Sexual assault on college campuses! Who’s responsible?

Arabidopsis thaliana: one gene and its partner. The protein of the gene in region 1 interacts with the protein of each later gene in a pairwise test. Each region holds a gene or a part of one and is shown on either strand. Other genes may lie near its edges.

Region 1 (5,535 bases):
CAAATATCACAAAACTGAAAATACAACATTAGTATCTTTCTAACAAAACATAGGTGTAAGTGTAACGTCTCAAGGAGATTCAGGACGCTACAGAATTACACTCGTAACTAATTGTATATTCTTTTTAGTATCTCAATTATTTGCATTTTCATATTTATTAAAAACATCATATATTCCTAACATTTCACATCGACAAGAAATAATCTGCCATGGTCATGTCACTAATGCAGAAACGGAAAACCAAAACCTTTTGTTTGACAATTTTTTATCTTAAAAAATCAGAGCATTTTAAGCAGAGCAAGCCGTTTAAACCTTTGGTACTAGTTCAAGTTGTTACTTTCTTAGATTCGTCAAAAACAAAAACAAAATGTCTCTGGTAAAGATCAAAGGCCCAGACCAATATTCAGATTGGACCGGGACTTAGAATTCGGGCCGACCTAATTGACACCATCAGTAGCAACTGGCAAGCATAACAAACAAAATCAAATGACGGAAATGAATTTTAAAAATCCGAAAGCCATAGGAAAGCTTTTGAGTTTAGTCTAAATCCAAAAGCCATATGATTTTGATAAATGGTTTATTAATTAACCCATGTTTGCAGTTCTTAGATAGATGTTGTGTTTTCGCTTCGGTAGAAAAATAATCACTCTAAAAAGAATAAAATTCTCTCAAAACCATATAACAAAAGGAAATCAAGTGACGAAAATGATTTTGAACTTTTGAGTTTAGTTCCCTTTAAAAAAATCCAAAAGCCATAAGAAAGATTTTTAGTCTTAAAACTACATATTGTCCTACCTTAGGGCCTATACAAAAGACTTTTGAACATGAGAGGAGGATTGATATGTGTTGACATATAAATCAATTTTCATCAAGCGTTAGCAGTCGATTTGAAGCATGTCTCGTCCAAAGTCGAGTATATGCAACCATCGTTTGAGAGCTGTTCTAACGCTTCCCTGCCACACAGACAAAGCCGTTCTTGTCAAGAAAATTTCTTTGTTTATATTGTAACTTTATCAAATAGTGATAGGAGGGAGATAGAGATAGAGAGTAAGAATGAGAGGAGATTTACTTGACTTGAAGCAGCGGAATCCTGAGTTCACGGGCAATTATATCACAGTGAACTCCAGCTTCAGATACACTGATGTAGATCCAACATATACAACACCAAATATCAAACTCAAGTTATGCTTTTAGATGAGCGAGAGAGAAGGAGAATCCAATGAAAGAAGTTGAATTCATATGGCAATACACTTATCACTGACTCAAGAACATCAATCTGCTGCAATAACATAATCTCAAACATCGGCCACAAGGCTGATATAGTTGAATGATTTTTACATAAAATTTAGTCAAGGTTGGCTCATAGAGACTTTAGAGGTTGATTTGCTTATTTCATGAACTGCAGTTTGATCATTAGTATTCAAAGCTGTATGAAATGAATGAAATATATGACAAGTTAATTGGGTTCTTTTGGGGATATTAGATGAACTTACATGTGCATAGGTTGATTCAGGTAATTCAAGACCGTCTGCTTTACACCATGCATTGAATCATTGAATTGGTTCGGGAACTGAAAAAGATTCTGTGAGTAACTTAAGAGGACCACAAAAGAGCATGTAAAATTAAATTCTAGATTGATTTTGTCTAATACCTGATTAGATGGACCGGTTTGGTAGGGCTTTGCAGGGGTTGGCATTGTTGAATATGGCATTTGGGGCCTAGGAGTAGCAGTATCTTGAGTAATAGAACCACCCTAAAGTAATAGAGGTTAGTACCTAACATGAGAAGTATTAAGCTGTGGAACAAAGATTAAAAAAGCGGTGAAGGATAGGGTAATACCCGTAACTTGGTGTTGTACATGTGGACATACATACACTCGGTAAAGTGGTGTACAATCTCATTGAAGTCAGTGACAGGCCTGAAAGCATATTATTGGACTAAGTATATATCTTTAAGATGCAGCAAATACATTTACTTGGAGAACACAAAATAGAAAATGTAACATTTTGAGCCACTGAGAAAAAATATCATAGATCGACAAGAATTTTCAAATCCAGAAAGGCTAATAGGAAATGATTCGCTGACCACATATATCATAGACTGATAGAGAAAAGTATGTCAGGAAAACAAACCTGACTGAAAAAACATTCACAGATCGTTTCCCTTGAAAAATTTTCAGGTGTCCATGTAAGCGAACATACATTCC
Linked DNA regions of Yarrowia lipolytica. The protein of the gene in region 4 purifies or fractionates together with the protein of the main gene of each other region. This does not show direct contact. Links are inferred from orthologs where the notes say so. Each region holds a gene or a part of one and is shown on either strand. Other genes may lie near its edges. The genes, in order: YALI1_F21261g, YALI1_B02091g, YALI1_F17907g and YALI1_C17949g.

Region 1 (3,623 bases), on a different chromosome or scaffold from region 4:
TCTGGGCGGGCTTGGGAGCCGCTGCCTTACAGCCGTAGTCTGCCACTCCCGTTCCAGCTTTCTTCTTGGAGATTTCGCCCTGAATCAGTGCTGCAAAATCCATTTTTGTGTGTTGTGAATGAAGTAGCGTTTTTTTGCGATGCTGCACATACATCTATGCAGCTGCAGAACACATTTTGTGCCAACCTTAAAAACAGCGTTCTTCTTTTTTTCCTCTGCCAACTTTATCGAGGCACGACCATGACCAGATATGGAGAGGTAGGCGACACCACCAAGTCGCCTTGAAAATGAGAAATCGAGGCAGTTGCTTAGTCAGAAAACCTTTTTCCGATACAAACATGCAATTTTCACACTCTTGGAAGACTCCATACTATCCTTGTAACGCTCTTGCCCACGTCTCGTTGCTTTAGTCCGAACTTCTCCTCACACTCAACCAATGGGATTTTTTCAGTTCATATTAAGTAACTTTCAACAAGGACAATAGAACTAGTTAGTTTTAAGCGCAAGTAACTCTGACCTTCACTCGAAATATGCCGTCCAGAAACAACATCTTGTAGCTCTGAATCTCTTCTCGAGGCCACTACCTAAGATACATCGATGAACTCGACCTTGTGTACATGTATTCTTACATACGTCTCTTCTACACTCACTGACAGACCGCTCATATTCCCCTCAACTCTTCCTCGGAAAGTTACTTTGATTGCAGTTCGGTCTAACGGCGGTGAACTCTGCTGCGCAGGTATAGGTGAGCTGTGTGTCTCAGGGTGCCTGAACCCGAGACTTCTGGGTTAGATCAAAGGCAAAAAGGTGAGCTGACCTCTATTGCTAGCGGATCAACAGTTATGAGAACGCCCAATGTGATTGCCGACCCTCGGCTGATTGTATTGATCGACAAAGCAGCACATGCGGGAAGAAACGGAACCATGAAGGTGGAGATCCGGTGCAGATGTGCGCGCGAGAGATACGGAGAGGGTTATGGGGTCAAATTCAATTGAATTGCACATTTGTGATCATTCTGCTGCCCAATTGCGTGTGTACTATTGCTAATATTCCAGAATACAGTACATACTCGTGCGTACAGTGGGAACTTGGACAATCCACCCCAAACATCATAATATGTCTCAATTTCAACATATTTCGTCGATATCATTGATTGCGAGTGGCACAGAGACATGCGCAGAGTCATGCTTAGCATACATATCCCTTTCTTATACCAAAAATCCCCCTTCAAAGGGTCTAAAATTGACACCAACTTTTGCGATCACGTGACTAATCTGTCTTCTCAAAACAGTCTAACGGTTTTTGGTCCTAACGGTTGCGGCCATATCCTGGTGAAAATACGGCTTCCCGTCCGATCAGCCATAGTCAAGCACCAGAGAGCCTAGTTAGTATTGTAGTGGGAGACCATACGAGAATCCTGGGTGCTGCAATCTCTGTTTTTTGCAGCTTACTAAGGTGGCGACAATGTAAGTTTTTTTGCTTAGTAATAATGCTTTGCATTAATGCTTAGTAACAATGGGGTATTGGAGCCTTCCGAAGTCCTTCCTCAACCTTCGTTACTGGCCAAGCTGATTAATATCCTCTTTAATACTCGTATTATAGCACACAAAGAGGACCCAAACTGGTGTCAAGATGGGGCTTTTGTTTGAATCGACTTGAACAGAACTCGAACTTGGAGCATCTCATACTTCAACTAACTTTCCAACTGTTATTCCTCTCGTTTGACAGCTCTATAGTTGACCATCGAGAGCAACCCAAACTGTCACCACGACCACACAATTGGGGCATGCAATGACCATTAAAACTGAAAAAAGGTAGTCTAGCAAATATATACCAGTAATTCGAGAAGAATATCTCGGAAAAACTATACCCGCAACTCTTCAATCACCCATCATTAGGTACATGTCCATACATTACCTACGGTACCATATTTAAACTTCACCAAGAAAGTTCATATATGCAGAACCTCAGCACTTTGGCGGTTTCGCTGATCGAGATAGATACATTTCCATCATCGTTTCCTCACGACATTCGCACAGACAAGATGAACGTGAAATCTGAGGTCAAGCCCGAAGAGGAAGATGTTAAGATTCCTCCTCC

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The perpetrator is ALWAYS responsible for his or her crimes. Whether it is something as harmless as a 10-year-old child throwing a rock through the neighbor’s window or something far more threatening and harmful, like a male college student sexually assaulting a female peer incapacitated by alcohol. Clearly and unequivocally, the perpetrator is responsible. This blog entry does not attempt to identify “who” is responsible. We know who that is. Whether his sorry no good parents who produced him and sent him off to college to prey on women-OR their attorney, believe it or not-the responsible one is indeed their son-the perpetrator. This blog is designed, not to assert who is responsible for these crimes, but rather to address what we can do to stop it. There are two things that we need to do in order to stop sexual assault in its tracks on college campuses. One is to report the crime to law enforcement personnel when it happens. (not simply to college personnel) And the second thing that needs to be done is prevention. We need to teach our girls about the dangers of sexual assault in typical college settings, and then equip them with simple skills to help them avoid becoming a victim. I read an article this morning that absolutely alarmed me. But as in every case, considering the source, it may or may not be surprising. Ms. Hartman is a recent graduate, very young I am sure. Probably not a parent herself, which as we all know, puts a very different spin on life and the lenses through which we see and process information. Nevertheless, Avery Hartman, (a recent Syracuse University graduate and intern for USA Today) reported in USA today the absolute necessity to report sexual assault on campus. And I agree with that point. A crime which by all accounts goes unreported a good portion of the time. Indeed, according to TIME magazine, sexual assault of our girls on college campuses happens to 1 in 5 of them, and typically it is college freshman. Furthermore, combined studies have shown that a mere 12% is reported to law enforcement. Another study revealed that about 30 percent (or 1/3) are reported to a college counseling staff. (Which begs the question, what is the staff doing with those cases reported to them but not to law enforcement?) And furthermore, TIME reports as follows: “The 1-in-5 number shouldn’t be taken to mean that young American men are a horde of violent rapists. The best research suggest that a large proportion of the worst offenses are committed by a relatively small group of students-sexual predators who find college an alarmingly auspicious environment both for targeting women and escaping punishment.” (Time Magazine May 26, 2014) So if you think I was too hard on the parents of these specific perpetrators earlier in this article, now at least you know why-whether or not you agree. But back to Ms. Hartman’s article. Her main point, the entire gist of her article, was report the crime. Nothing about prevention. Nothing about the dangers lurking at college parties where alcohol is prevalent and free-flowing. Nothing. IN FACT, that isn’t even the alarming part. The alarming part is that she actually discourages prevention. “Our responsibility is not to cover ourselves up and tamp down our desires. It’s not a question of being careful enough, because we shouldn’t have to be. In an ideal world, my mother shouldn’t have had to tell me to keep an eagle eye on my drink and use the buddy system at parties. Instead, our responsibility is this: to report it. To tell someone, to seek help and to stop blaming ourselves.” I am highlighting Ms. Hartman’s article here not because she is an anomaly. But rather, because I am afraid that FINALLY when sexual assault on college campuses is getting the spotlight it deserves, we are going to miss this huge piece. There is a dangerous trend in mass media, not just with Ms. Hartman. And that trend is this: the tendency to render our girls completely incapable of taking care of themselves, completely helpless and destined to be victimized. I am an old ex cop. (no emphasis on old) So let me outline this for you Ms. Hartman, female college students, and parents of girls I HOPE are reading this. Wearing your personal rights as a badge of honor at the expense of simple preventative measures, is totally reckless. You may as well hang a medal on your chest that says “victim.” Remember when you were little and played bad guys and good guys? Well, the bad guys here are the perps committing sexual assault! And the bad guy doesn’t give a flip about your personal rights. If he did, whenever he encountered a drunk and incapacitated coed, he would respect her. Indeed he would remove her from danger, not place her in danger. And he certainly would not rape her. THUS, the nick name “the bad guys.” Ms. Hartman’s quote is unbelievably naive: “It’s not a question to be careful enough, because we shouldn’t have to be. In an ideal world…..shouldn’t have to keep an eagle eye on my drink and use the buddy system at parties.” Parents first of all, we don’t live in an ideal world. Secondly, if you choose to participate in casual sex, would any sensible person, parent, or professional ever in a million years, recommend not using condoms? No, on the contrary, we would recommend condoms or abstinence. Anything else exposes the willing participant to AIDS, STD’s, pregnancy, etc. Yet, on the other hand, USA Today along, with many other media sources, publishes articles like Ms. Hartman’s sending this message to our college freshman: ‘Yes, by all means go to parties, do your thing girl, have fun, get drunk, and when and if you do get sexually assaulted, be sure and report it to law enforcement and get help.’ God help us. God help me if I send any one of my three teenage daughters off to college without teaching them a few basic tools necessary to maximize the chances they will not be a victim. No, I insist we teach our children, sons and daughters, to be proactive, not reactive. In this case, reporting the crime, while absolutely necessary, is reactive. Proactive is making wise choices. It’s taking necessary precautions like letting someone know where you will be for the evening. It’s being aware of who your friends are and who they are not! It’s understanding that freedom of choice, while a wonderful privilege, means that some choices we make can make us very vulnerable to pain. I tell my girls when they are walking into the movies never walk and look at your phone at the same time. Not allowed. Remove the element of surprise from the “bad guy” and you are immediately less vulnerable. We should not allow ourselves to believe the lie that is perpetuated constantly in this self-entitled culture that says if we are careful about our choices: opposite sex, parties, etc., then we are boring and destined to be bored. On the contrary, our kids will be healthy, happy, adjusted, savvy, and full of life when they know and believe they are personally capable of helping to prevent themselves and others from becoming victims. In fact, the more our college aged kids take personal action to prevent sexual assault in the first place, the more they are in control of their own future, their personal rights, and what happens to their bodies. Do you really want to empower young women on college campuses to combat sexual assault? Reporting the crime is paramount. But it is only half of the equation.